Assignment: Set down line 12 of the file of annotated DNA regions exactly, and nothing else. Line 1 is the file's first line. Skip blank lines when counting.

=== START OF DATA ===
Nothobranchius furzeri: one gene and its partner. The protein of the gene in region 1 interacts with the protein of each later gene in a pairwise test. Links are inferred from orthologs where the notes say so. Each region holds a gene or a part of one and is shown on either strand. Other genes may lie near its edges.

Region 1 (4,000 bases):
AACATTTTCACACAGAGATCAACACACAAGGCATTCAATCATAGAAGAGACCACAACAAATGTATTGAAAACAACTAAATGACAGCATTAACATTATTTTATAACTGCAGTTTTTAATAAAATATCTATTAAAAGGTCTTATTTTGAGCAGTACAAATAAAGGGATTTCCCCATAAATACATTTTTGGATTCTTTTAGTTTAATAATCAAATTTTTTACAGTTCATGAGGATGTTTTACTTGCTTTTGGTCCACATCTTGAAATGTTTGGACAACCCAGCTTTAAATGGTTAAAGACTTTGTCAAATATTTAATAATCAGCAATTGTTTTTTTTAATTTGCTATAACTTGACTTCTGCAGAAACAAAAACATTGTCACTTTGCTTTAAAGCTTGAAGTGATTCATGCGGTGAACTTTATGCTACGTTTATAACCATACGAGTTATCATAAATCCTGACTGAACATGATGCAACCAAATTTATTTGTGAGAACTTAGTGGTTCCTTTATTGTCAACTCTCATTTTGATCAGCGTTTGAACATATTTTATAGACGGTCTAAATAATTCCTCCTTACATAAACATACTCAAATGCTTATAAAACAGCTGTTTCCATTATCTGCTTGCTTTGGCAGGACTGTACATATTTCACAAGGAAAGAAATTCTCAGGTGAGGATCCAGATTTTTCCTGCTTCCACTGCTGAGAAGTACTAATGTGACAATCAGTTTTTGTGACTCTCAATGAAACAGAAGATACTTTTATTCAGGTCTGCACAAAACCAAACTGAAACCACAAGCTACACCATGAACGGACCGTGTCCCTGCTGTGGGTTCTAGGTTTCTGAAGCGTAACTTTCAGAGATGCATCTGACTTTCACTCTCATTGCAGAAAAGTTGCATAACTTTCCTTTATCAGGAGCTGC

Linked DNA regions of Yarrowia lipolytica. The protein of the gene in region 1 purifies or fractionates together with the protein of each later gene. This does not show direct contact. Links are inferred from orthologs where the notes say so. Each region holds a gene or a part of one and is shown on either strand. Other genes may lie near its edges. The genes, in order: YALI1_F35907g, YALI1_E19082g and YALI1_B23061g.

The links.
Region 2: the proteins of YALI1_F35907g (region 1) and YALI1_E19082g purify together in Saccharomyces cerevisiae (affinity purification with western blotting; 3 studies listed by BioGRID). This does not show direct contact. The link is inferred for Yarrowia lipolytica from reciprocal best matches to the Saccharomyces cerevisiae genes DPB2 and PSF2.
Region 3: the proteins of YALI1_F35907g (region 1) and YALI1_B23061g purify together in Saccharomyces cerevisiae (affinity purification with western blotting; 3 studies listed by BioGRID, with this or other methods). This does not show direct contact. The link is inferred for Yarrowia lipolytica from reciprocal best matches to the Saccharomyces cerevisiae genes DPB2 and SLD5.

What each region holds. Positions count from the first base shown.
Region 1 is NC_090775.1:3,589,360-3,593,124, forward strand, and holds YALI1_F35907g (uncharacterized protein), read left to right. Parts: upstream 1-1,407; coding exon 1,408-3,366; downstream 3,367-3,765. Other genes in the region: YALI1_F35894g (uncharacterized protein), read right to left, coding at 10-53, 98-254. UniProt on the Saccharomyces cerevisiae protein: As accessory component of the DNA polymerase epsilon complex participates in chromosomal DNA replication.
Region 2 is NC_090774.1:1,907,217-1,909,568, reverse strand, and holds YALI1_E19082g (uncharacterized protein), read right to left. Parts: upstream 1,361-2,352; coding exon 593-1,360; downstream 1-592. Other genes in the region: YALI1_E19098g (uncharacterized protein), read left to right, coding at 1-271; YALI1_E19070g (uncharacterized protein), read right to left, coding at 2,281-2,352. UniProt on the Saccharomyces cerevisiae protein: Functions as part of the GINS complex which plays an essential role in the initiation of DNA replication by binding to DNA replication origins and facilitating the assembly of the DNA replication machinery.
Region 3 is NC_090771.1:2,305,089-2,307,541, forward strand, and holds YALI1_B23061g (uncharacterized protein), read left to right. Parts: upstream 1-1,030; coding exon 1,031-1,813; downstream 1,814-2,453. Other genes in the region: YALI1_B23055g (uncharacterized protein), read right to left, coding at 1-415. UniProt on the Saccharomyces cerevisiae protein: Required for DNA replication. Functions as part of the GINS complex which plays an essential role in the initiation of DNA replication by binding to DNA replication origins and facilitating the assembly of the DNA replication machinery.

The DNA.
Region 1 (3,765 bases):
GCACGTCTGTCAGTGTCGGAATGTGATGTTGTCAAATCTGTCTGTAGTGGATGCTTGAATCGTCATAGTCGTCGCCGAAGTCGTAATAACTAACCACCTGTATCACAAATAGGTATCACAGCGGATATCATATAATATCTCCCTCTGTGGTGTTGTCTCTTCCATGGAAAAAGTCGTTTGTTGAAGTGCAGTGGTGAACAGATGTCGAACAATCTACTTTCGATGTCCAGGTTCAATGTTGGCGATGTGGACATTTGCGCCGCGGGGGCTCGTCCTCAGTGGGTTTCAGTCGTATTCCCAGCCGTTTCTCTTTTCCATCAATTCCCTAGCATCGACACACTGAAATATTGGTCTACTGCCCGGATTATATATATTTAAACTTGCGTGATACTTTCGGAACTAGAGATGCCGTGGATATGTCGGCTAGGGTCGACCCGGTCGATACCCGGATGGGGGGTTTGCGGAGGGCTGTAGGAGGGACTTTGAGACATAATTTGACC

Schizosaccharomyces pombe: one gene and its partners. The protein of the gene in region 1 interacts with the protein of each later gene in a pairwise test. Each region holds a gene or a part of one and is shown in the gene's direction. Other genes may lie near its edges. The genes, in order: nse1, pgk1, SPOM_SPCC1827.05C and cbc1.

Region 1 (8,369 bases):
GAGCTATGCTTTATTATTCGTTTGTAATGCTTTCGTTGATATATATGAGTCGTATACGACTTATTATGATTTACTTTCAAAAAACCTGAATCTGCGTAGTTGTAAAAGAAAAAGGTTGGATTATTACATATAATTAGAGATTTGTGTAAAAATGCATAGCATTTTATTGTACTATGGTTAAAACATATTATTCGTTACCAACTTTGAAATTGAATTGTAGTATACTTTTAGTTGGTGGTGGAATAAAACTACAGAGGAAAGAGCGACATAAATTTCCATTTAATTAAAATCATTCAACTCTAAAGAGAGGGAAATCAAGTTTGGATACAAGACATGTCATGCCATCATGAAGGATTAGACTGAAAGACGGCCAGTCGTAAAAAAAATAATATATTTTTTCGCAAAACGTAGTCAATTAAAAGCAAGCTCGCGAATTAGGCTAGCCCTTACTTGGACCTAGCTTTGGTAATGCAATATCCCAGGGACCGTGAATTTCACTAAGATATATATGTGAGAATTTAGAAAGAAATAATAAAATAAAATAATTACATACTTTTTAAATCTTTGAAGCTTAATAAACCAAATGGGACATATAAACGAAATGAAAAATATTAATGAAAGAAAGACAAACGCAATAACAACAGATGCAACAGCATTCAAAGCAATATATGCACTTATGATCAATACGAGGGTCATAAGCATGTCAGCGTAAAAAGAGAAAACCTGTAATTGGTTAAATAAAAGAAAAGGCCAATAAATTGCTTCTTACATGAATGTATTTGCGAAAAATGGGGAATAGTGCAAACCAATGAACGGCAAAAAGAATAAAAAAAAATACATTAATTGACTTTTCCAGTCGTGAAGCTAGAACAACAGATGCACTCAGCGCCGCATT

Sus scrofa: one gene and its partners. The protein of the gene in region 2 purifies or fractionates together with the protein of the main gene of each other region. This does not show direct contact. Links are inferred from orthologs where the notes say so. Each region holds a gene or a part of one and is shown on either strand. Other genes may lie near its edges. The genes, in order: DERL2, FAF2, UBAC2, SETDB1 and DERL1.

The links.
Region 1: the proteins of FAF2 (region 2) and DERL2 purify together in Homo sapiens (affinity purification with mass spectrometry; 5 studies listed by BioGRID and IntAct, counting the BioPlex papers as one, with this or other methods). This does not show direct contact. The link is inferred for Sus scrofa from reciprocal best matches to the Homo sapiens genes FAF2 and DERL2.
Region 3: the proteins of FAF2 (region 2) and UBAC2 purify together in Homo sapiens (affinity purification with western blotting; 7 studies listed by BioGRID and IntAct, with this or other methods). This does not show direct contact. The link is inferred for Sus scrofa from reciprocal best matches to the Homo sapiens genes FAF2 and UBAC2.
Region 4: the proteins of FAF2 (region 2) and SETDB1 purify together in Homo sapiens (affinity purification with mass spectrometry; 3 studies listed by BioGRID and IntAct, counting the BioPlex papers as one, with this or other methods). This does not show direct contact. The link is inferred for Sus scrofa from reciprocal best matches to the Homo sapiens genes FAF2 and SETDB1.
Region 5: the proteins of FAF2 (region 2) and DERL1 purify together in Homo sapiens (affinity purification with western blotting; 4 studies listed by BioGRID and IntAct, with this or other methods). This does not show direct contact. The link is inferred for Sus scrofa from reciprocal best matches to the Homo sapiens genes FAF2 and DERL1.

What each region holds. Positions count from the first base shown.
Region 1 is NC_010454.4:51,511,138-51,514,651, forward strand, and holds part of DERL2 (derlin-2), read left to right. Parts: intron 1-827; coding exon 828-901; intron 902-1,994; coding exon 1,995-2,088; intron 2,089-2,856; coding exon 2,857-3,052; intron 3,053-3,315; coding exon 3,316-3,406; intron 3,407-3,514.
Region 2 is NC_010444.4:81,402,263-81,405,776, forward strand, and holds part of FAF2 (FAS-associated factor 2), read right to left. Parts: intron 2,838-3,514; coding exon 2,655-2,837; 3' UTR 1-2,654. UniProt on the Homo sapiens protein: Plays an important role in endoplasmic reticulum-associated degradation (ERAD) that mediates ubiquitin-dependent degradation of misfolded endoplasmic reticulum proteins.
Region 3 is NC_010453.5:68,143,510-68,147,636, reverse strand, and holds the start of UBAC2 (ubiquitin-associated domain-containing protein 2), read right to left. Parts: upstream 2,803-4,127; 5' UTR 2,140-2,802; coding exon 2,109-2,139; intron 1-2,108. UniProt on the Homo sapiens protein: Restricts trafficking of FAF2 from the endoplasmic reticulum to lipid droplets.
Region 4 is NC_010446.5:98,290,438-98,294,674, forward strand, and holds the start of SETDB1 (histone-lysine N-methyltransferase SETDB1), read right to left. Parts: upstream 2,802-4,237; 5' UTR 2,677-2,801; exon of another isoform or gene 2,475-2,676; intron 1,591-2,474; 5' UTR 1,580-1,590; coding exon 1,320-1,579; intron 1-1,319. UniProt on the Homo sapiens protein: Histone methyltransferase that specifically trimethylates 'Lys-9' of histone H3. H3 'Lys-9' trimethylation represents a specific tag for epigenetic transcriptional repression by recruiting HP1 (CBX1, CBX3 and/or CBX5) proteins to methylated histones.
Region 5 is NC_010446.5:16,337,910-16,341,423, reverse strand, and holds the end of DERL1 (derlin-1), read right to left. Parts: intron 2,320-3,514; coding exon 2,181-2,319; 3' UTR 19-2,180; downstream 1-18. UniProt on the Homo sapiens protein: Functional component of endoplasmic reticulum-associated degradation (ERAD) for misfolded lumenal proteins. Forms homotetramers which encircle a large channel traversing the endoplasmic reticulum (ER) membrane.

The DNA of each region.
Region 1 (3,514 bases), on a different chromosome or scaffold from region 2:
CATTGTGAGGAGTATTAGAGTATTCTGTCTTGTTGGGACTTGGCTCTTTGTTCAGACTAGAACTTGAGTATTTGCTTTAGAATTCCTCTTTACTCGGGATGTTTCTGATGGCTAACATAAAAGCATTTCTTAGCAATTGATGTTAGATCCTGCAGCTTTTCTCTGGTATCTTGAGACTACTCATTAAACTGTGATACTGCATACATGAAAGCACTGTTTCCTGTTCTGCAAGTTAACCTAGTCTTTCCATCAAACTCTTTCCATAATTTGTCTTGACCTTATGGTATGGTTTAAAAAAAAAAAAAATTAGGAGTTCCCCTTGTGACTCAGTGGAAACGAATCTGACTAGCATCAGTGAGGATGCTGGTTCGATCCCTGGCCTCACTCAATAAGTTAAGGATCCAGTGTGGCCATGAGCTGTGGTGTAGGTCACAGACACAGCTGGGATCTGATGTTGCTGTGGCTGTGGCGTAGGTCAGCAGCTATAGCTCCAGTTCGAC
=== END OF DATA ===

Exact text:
The DNA.